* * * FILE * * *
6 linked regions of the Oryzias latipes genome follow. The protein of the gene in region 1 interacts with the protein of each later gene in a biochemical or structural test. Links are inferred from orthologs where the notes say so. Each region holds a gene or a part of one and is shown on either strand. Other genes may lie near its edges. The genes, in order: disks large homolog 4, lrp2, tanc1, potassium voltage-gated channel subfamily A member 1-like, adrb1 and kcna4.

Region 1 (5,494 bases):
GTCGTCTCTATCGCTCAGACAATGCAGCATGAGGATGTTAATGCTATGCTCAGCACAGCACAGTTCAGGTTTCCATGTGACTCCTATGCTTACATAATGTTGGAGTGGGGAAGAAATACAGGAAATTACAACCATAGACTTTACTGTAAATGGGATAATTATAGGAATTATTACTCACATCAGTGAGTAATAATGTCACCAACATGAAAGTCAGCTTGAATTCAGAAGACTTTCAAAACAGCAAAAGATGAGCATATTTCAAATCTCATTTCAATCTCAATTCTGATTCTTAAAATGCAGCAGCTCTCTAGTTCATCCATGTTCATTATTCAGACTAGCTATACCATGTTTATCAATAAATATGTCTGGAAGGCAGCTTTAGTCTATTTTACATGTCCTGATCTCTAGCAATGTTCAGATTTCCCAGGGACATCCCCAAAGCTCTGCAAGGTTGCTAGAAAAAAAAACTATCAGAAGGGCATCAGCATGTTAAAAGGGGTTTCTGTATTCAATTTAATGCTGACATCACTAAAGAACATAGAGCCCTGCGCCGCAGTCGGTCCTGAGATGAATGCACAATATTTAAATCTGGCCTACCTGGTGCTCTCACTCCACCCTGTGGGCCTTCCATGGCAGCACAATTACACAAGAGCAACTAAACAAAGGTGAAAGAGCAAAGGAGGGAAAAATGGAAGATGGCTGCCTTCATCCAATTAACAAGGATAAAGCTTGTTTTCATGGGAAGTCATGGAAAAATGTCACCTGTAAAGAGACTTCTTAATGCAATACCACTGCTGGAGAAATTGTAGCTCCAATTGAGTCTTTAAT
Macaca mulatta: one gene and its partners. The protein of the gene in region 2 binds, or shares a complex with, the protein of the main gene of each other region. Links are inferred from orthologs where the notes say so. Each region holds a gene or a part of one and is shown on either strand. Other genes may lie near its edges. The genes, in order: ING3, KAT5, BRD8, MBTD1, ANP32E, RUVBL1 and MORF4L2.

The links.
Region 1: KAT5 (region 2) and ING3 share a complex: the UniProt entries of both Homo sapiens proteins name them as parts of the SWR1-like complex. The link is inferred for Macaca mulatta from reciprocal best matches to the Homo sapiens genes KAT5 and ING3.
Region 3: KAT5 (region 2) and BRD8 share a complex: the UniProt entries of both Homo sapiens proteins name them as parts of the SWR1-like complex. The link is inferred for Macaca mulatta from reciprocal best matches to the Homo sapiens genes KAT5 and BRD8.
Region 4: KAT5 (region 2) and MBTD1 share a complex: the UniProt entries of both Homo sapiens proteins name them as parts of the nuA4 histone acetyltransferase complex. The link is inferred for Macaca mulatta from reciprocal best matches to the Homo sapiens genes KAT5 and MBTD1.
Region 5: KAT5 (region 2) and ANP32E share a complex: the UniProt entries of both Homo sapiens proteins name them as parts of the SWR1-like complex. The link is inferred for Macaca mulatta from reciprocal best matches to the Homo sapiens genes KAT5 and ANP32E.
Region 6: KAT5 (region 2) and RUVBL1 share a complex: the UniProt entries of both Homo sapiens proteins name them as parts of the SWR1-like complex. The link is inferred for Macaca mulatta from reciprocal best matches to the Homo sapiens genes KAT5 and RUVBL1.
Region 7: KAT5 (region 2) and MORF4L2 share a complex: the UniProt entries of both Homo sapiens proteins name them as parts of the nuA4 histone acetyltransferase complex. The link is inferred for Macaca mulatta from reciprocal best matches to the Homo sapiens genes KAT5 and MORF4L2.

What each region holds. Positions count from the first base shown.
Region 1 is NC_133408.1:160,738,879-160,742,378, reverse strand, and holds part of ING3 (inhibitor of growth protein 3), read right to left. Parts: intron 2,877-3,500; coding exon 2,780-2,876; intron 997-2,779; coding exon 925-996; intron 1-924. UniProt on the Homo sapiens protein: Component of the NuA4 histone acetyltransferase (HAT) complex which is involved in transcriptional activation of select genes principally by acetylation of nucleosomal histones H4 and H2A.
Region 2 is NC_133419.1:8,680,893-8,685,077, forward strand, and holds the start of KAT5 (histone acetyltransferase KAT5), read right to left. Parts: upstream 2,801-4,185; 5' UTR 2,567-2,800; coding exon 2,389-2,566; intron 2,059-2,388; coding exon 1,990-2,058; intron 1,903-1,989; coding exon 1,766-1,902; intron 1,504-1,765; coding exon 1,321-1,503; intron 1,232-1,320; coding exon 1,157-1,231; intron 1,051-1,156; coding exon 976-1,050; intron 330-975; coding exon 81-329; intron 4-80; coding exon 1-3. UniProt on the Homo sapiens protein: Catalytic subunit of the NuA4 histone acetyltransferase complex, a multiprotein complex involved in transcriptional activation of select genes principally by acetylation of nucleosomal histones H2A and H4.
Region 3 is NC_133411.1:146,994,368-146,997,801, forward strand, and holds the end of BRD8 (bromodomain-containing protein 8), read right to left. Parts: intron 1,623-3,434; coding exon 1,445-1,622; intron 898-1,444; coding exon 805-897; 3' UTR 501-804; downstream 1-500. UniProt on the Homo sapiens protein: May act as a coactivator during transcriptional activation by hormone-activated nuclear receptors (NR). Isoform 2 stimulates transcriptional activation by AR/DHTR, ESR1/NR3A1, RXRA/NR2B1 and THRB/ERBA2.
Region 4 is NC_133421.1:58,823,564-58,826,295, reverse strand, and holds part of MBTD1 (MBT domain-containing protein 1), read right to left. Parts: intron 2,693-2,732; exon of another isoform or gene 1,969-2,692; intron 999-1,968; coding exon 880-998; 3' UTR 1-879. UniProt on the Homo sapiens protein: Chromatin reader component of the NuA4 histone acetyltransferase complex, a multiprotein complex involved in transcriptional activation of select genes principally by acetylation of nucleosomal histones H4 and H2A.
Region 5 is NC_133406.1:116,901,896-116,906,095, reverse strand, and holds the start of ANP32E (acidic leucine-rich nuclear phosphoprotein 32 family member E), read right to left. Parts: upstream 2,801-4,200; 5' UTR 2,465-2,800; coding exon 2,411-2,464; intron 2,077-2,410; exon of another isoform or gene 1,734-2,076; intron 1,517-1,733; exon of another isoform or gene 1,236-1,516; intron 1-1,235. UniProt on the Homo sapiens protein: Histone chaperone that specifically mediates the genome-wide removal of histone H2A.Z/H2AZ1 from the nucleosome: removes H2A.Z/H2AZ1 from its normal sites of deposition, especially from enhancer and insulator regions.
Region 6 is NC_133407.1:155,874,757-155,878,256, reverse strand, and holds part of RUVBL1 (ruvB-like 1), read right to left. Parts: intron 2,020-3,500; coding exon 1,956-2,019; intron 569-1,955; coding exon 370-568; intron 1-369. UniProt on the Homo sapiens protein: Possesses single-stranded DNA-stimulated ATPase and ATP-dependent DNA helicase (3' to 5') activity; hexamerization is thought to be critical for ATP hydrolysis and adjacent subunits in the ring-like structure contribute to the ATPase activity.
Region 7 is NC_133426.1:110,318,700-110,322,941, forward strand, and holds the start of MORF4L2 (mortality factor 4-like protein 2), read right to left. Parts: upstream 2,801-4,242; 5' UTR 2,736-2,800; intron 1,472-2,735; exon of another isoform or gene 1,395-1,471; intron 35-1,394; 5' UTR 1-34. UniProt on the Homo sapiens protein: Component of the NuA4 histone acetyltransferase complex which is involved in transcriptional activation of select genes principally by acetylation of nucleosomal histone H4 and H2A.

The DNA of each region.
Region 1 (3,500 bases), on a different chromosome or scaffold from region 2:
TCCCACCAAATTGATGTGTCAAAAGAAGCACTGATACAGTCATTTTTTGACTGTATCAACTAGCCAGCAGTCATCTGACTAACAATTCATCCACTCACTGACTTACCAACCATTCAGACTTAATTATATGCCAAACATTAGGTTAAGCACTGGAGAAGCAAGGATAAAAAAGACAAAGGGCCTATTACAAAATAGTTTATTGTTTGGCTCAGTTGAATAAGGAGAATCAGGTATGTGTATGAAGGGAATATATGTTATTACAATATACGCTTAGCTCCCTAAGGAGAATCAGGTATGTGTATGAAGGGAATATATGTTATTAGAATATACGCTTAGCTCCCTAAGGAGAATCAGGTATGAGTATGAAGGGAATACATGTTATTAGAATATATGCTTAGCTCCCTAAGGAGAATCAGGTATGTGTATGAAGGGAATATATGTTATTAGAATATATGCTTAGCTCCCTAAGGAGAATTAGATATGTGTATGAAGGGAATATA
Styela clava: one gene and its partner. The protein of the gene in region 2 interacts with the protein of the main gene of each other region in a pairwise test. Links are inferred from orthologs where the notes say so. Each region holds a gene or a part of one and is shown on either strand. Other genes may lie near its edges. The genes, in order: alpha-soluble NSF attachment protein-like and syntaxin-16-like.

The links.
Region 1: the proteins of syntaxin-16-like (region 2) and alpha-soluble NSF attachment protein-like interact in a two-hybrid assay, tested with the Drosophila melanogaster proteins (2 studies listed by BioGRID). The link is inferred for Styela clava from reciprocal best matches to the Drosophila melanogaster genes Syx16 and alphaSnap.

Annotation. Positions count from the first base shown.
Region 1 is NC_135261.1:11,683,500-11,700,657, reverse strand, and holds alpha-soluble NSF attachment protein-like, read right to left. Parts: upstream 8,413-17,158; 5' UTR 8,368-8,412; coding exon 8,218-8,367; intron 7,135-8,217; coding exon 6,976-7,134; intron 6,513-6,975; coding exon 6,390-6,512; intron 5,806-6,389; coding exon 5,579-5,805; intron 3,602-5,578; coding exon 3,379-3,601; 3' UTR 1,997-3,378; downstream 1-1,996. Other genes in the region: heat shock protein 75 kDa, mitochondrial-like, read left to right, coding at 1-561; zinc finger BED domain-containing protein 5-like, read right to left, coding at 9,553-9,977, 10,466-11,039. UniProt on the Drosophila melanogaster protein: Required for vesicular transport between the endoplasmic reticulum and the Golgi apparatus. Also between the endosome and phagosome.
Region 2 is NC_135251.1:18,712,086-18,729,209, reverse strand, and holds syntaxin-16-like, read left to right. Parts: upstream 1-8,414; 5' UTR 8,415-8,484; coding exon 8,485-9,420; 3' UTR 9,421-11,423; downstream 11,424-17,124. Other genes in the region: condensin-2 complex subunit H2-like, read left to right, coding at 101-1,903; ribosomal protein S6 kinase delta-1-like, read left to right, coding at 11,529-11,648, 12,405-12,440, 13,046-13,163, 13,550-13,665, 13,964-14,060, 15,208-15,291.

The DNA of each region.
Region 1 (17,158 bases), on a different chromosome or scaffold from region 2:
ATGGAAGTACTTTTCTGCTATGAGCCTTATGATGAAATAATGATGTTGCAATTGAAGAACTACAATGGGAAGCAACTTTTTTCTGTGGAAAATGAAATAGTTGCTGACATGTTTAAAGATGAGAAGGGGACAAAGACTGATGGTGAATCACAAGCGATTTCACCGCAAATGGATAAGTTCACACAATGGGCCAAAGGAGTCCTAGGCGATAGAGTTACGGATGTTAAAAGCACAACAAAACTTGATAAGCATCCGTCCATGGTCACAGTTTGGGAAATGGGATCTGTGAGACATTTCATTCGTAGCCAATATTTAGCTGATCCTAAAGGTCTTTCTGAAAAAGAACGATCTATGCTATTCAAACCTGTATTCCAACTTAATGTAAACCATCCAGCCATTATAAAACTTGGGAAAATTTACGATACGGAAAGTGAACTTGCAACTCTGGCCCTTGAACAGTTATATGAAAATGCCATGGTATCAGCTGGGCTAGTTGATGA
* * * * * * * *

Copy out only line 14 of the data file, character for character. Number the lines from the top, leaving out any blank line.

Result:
Region 2 is NC_133419.1:8,680,893-8,685,077, forward strand, and holds the start of KAT5 (histone acetyltransferase KAT5), read right to left. Parts: upstream 2,801-4,185; 5' UTR 2,567-2,800; coding exon 2,389-2,566; intron 2,059-2,388; coding exon 1,990-2,058; intron 1,903-1,989; coding exon 1,766-1,902; intron 1,504-1,765; coding exon 1,321-1,503; intron 1,232-1,320; coding exon 1,157-1,231; intron 1,051-1,156; coding exon 976-1,050; intron 330-975; coding exon 81-329; intron 4-80; coding exon 1-3. UniProt on the Homo sapiens protein: Catalytic subunit of the NuA4 histone acetyltransferase complex, a multiprotein complex involved in transcriptional activation of select genes principally by acetylation of nucleosomal histones H2A and H4.